How to save €1,500 in the brand scheme of things

For one week only, Pricewatch resolved to rely on own-brand products sourced in Aldi to feed a family of four

Conor Pope shopping at Aldi in East Wall, Dublin. Photograph: Frank Miller

Conor Pope shopping at Aldi in East Wall, Dublin. Photograph: Frank Miller

Mon, Sep 30, 2013, 01:00

Switch to own-brand and save is the message that retailers are selling in these cash-strapped times. They point out that by doing so, Irish consumers could cut their household bills by hundreds if not thousands of euro every year. But do the numbers stack up, and what happens if you make the switch?

For a week, Pricewatch resolved to rely on own-brand products from Aldi to feed a family of four. The results were mixed. Our experimental shop was done in the company of two executives from Aldi. Full disclosure: they picked up the tab.


Breakfast
First, breakfast. In an attempt to curry favour with small people, Pricewatch decided to go for knock-off Crunchy Nut Cornflakes and own-brand wheat biscuits as opposed to the more utilitarian porridge option. The results were mixed. The cornflakes (€1.49 a box) were very cheap – Kellogg’s cost €2.99 – but they were also pretty miserable and we wouldn’t buy them again. The wheat biscuits were more pleasing. They taste identical to Weetabix. They cost €2.19 for 36, while the same number of the better-known brand costs €5.88.

We put 10 litres of milk into the trolley. That costs €7.45, compared with €10.95 for branded milk.

With breakfast barely finished we have already knocked €8.69 off our weekly shop: spread out over a year, this amounts to savings of €451.82, although we’re not sure we could stick with the soggy cornflakes for that long.

After breakfast we brush our teeth. A family sized tube of Aldi’s Péarla toothpaste costs €1.29. It isn’t the zingiest toothpaste ever, but it is much cheaper than a similar quantity of a branded version at €3.35. The alcohol-free mouthwash is a different story; it is not to our taste at all even if, at €1.99, it is €1 cheaper than the cheapest of the better-known brands. By switching just these two products, the potential savings each year would be €159.12.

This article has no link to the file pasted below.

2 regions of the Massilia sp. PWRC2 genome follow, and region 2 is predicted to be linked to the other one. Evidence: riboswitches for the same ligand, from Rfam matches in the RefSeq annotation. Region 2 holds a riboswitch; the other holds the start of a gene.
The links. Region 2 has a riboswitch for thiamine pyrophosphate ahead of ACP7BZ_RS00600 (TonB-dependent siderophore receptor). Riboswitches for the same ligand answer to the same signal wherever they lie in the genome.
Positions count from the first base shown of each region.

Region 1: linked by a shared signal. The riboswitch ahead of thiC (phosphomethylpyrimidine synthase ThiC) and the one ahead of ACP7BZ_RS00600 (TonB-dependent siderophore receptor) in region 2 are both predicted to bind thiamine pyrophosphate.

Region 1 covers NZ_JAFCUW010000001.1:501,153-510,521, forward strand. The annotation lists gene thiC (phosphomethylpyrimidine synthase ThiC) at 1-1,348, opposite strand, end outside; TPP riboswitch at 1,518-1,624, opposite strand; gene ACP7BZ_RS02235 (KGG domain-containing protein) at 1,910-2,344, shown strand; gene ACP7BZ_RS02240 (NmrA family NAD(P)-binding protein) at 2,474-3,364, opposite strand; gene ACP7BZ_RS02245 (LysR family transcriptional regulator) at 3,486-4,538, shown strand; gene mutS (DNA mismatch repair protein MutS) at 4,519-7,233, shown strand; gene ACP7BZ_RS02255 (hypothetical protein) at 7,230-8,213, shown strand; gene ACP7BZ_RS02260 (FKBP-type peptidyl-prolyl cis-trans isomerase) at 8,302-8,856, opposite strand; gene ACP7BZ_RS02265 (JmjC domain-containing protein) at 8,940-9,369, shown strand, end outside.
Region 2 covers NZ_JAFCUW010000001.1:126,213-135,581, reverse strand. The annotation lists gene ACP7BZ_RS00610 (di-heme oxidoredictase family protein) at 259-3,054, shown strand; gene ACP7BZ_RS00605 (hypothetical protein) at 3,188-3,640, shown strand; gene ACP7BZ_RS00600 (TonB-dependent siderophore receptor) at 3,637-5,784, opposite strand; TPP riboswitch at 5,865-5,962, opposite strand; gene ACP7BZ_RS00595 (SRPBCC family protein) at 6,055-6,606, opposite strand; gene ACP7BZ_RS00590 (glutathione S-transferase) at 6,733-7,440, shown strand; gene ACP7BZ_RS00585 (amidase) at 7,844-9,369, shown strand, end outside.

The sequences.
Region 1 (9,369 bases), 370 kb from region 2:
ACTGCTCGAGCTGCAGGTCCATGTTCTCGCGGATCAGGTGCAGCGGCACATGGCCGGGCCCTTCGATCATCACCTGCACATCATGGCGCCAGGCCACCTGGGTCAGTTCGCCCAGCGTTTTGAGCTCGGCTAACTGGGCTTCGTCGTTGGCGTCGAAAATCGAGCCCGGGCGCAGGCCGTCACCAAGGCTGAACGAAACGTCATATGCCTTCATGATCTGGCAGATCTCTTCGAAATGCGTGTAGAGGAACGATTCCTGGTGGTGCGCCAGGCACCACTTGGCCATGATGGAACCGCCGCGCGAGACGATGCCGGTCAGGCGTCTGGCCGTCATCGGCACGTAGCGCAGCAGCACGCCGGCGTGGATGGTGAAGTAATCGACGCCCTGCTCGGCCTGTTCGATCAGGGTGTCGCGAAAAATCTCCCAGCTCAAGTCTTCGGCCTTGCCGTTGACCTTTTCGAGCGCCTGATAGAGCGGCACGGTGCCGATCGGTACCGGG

Lunch
With teeth cleaned, lunches for small folk are next. Aldi’s Parma ham was excellent value, at €2.59 a packet. The cheapest we can find it elsewhere is €3.99. We also bought a of cheese. Aldi’s vintage option costs €2.79 a block. Kilmeaden is €2.99, so there are no great savings there.

A pound of Aldi butter costs €2.19 – Kerrygold is €2.95 – while all the bread and bagels needed to feed two small children during their primary-school day will cost €2.89. Buying branded would set us back €5.95. We also buy 10 child-sized 10 apples – two each for five days – for 69 cent, compared with €3 when we go the pricier route, so the total cost of lunch for two children for five school days relying exclusively on own brand is €11.15 compared with €18.88 using the alternative. This is a saving of €7.03, or €356.56 a year. Admittedly, the rolls lack texture and taste, but the bagels are fine. The apples are not high-end but are a fraction of the cost.


Evening meals
Aldi’s fajita kit serves as the basis of a meal for four for €1.99. It is not amazing but it is grand – and cheaper than the Old El Paso kit, which costs €3.39. We add three large chicken breasts (€4.99), an onion (33 cent), a tin of chopped tomatoes (55 cent), two peppers (€1.20), and some garlic (10 cent). The same amount of branded chicken breast costs €7, while a tin of tomatoes carrying a name we recognise costs 93 cent. Even if we source the vegetables elsewhere, for the same price as Aldi, the branded version of this meal would be €13.22, compared with €8.83, a saving of €4.39 with no loss of quality.